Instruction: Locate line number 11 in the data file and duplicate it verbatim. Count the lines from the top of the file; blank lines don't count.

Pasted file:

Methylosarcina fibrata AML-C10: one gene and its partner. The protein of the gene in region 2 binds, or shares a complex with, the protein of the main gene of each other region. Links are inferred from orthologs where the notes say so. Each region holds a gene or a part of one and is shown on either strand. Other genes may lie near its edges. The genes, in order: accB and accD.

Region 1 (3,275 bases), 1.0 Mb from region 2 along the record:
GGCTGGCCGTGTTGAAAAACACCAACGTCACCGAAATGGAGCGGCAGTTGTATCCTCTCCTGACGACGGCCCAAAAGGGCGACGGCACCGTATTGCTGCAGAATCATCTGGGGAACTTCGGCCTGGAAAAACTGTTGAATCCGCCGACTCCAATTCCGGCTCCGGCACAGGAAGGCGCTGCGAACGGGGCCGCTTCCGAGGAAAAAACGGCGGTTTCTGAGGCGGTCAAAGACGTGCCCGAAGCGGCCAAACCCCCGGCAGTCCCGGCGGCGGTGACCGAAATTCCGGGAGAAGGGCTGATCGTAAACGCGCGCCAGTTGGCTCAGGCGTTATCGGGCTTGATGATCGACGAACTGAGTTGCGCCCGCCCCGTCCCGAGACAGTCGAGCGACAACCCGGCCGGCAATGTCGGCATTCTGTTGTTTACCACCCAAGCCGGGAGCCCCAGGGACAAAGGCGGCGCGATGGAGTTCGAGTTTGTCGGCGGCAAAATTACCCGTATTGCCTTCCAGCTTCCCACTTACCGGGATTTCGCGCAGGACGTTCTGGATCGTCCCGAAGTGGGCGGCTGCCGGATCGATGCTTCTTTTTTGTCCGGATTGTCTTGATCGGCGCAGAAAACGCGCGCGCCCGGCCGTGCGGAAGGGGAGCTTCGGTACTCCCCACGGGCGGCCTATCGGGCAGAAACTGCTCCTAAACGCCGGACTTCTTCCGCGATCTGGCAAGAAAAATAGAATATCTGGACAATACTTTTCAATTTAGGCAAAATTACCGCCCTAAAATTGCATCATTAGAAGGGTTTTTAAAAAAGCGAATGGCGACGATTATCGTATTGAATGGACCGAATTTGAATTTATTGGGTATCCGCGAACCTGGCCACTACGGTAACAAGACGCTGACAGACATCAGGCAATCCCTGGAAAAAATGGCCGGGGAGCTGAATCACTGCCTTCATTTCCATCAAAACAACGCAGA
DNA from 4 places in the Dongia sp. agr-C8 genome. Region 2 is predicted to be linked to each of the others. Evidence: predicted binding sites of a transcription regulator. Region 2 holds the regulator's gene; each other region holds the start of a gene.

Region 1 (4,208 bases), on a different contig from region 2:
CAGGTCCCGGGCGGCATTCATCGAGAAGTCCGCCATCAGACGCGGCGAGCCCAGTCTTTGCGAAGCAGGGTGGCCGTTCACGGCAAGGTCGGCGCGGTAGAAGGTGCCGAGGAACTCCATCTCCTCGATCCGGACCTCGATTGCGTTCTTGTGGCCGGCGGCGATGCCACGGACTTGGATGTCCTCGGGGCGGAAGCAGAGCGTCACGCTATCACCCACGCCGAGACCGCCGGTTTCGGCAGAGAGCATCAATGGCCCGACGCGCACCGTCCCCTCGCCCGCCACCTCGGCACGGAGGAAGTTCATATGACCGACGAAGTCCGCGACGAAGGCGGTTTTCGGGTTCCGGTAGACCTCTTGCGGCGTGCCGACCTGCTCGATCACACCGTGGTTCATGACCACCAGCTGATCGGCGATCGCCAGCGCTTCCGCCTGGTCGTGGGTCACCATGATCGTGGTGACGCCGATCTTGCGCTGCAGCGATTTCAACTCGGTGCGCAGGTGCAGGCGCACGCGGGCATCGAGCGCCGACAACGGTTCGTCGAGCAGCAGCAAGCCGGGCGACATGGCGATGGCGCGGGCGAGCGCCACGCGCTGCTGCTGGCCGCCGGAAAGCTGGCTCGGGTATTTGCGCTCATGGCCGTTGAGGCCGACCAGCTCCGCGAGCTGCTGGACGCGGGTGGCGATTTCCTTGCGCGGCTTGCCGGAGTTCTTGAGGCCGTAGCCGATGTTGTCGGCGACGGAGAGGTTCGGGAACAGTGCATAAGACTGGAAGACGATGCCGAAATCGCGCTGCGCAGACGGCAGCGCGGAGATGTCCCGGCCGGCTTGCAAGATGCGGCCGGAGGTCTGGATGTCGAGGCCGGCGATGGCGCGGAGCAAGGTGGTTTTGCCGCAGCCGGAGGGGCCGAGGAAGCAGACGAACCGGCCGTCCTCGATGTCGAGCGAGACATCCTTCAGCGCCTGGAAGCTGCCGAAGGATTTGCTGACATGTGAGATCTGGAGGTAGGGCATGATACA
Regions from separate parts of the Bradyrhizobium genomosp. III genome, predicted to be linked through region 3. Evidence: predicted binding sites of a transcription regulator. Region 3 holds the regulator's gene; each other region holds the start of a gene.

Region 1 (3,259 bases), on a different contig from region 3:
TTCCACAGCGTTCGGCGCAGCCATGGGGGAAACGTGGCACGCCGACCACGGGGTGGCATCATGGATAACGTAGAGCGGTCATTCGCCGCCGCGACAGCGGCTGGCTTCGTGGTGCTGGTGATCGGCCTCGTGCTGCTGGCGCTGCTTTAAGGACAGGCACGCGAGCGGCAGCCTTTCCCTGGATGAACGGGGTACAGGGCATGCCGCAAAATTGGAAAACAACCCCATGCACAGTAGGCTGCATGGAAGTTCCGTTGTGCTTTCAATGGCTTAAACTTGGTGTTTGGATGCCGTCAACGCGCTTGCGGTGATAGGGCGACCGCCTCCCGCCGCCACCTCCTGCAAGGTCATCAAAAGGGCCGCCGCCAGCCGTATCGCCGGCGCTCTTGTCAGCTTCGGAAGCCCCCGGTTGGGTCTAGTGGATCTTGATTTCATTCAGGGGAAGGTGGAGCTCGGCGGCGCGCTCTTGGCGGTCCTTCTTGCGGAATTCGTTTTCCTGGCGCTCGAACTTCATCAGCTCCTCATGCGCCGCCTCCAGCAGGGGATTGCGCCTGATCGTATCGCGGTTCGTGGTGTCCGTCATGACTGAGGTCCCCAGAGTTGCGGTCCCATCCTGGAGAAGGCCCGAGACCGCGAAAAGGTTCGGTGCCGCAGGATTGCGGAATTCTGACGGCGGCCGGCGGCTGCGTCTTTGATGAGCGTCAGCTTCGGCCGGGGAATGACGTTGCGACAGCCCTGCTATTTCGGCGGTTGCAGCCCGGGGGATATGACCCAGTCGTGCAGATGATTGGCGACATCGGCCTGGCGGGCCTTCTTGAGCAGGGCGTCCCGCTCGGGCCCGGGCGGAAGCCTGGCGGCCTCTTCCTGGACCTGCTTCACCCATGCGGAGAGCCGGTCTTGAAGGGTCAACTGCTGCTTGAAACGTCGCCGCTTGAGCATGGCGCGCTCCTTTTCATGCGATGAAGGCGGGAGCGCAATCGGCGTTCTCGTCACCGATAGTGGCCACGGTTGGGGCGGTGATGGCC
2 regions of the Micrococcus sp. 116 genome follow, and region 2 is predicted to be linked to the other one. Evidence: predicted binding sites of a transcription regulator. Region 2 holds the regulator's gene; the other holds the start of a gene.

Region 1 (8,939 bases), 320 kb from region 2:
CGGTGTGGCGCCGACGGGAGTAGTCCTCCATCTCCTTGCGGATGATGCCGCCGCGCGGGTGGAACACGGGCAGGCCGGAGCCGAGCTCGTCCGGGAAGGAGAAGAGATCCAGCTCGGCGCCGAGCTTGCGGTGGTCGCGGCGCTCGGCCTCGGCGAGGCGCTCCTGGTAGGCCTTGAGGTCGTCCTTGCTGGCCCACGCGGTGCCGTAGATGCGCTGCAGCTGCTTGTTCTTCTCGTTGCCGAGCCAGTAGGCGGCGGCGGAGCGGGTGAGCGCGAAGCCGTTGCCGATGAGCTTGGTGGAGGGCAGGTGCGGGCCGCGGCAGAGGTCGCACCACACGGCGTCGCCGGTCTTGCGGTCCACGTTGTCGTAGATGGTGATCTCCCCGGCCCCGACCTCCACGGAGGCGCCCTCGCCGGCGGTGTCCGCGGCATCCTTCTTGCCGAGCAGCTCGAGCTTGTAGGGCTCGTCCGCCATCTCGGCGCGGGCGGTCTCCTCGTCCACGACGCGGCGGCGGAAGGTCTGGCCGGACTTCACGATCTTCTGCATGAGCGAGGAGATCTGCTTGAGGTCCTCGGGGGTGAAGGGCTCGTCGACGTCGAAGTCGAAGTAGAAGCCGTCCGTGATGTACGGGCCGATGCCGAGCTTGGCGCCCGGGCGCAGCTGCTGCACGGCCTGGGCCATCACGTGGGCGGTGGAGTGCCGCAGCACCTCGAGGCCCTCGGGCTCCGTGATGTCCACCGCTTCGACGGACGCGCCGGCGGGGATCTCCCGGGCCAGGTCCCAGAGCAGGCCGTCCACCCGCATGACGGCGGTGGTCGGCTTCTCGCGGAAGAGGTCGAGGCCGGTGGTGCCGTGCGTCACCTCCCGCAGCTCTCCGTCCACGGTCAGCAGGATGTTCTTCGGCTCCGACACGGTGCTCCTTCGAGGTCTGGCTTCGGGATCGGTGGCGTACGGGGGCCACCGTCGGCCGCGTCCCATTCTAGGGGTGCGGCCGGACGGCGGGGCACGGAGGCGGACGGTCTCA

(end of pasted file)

Region 1 (8,939 bases), 320 kb from region 2: